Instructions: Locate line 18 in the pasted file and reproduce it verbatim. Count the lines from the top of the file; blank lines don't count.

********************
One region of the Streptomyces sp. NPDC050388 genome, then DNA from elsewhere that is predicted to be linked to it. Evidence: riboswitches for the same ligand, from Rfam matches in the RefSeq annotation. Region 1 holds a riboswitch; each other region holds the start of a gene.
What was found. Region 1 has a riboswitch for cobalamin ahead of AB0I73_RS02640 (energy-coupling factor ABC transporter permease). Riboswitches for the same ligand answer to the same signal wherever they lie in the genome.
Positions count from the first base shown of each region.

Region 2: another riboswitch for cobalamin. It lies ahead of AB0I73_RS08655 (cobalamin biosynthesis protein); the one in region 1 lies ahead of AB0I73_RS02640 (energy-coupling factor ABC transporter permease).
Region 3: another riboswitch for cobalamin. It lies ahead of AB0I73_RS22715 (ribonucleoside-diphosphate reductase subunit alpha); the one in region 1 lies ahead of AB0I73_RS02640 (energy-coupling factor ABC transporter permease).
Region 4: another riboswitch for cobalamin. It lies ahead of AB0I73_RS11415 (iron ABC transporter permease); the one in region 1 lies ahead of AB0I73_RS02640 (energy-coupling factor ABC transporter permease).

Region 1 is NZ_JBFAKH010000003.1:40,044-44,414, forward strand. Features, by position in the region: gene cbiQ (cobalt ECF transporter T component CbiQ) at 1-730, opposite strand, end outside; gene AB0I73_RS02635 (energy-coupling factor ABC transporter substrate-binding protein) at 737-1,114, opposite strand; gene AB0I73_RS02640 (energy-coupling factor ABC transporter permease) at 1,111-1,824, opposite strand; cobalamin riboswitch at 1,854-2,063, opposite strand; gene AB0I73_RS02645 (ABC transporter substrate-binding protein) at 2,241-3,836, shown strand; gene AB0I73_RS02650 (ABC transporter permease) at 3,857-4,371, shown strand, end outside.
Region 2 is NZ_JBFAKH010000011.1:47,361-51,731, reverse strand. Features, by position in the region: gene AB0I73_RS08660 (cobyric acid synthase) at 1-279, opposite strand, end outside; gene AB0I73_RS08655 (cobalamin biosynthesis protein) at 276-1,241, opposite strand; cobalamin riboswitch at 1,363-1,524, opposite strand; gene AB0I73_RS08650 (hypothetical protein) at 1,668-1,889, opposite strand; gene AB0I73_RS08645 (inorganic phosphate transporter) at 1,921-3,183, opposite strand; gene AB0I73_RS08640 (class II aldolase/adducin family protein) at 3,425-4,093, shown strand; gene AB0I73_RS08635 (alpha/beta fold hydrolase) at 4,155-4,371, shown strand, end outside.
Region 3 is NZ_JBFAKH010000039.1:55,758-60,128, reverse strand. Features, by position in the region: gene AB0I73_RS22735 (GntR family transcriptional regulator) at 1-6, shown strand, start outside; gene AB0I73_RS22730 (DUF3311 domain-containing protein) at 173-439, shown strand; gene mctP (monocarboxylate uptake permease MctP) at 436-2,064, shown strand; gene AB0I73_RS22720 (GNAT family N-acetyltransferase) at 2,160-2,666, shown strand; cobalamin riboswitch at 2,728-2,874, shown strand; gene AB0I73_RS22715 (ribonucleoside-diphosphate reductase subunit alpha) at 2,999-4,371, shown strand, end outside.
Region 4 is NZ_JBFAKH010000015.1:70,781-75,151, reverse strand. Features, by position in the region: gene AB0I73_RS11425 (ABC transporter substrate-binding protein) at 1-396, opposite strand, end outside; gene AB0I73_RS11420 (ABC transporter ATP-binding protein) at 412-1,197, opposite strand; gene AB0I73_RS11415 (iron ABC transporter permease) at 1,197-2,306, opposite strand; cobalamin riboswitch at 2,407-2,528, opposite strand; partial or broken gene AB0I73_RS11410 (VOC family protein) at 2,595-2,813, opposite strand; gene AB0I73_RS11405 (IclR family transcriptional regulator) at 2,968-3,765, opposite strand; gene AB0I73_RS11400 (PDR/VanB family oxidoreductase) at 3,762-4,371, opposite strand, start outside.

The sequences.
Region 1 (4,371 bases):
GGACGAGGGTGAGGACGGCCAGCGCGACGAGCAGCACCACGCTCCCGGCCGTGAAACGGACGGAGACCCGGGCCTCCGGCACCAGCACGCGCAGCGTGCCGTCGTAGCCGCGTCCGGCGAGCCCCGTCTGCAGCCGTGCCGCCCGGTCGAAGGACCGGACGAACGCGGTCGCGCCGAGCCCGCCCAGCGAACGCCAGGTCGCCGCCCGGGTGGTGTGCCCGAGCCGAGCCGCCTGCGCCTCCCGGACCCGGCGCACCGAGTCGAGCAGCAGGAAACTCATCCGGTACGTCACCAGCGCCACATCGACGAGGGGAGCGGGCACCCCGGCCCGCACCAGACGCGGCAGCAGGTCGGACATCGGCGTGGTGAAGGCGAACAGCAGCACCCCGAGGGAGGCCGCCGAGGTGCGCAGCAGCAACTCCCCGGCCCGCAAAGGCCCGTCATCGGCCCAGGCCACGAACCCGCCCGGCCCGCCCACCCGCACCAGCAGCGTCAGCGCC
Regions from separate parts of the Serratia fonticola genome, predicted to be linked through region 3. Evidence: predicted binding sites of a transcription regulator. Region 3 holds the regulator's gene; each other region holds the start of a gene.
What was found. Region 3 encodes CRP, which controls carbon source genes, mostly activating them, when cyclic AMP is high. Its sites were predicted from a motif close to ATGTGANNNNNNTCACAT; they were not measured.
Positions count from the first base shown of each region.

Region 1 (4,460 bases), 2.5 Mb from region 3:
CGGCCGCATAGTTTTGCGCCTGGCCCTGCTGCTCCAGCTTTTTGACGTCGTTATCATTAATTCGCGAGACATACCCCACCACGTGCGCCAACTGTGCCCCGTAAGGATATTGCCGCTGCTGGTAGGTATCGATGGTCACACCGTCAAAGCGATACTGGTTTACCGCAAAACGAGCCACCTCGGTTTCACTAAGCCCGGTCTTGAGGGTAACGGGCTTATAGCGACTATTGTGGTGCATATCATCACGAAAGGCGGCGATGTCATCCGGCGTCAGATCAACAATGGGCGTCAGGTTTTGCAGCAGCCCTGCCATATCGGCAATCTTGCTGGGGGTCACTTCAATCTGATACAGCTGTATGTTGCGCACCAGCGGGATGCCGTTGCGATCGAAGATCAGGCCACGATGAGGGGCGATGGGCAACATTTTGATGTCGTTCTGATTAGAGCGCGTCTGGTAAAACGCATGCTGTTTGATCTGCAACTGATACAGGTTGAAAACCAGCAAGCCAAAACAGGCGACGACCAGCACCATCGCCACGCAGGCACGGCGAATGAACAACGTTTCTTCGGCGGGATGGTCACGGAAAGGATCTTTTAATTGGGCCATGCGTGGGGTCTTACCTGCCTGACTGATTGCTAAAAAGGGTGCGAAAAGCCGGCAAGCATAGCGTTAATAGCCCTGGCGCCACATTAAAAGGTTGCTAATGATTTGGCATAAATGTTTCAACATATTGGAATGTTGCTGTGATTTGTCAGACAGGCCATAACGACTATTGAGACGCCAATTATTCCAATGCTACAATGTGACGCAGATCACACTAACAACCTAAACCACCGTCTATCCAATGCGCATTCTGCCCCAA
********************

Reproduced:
CGGCCGCATAGTTTTGCGCCTGGCCCTGCTGCTCCAGCTTTTTGACGTCGTTATCATTAATTCGCGAGACATACCCCACCACGTGCGCCAACTGTGCCCCGTAAGGATATTGCCGCTGCTGGTAGGTATCGATGGTCACACCGTCAAAGCGATACTGGTTTACCGCAAAACGAGCCACCTCGGTTTCACTAAGCCCGGTCTTGAGGGTAACGGGCTTATAGCGACTATTGTGGTGCATATCATCACGAAAGGCGGCGATGTCATCCGGCGTCAGATCAACAATGGGCGTCAGGTTTTGCAGCAGCCCTGCCATATCGGCAATCTTGCTGGGGGTCACTTCAATCTGATACAGCTGTATGTTGCGCACCAGCGGGATGCCGTTGCGATCGAAGATCAGGCCACGATGAGGGGCGATGGGCAACATTTTGATGTCGTTCTGATTAGAGCGCGTCTGGTAAAACGCATGCTGTTTGATCTGCAACTGATACAGGTTGAAAACCAGCAAGCCAAAACAGGCGACGACCAGCACCATCGCCACGCAGGCACGGCGAATGAACAACGTTTCTTCGGCGGGATGGTCACGGAAAGGATCTTTTAATTGGGCCATGCGTGGGGTCTTACCTGCCTGACTGATTGCTAAAAAGGGTGCGAAAAGCCGGCAAGCATAGCGTTAATAGCCCTGGCGCCACATTAAAAGGTTGCTAATGATTTGGCATAAATGTTTCAACATATTGGAATGTTGCTGTGATTTGTCAGACAGGCCATAACGACTATTGAGACGCCAATTATTCCAATGCTACAATGTGACGCAGATCACACTAACAACCTAAACCACCGTCTATCCAATGCGCATTCTGCCCCAA